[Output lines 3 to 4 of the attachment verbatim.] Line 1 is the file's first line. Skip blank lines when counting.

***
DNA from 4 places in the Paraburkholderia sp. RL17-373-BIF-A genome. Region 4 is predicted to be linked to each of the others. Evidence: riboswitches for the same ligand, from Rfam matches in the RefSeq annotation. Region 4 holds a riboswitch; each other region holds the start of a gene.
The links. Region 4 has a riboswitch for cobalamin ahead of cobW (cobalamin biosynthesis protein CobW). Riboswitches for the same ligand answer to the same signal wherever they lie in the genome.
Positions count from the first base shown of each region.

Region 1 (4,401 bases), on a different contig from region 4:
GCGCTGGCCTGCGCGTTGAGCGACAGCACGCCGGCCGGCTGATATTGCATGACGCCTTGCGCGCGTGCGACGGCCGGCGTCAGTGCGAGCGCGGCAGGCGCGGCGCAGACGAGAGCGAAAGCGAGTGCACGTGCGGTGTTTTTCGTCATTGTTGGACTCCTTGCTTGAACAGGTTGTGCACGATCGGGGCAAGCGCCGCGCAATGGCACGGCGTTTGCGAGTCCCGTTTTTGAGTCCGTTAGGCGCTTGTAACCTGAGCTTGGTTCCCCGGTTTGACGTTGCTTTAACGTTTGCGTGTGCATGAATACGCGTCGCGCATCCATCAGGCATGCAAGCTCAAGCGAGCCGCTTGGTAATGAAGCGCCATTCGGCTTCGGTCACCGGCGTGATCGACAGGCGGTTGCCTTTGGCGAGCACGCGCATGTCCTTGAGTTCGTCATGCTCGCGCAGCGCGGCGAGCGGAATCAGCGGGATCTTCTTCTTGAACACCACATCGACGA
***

Positions count from the first base shown of each region.

Region 1 (4,401 bases), on a different contig from region 4: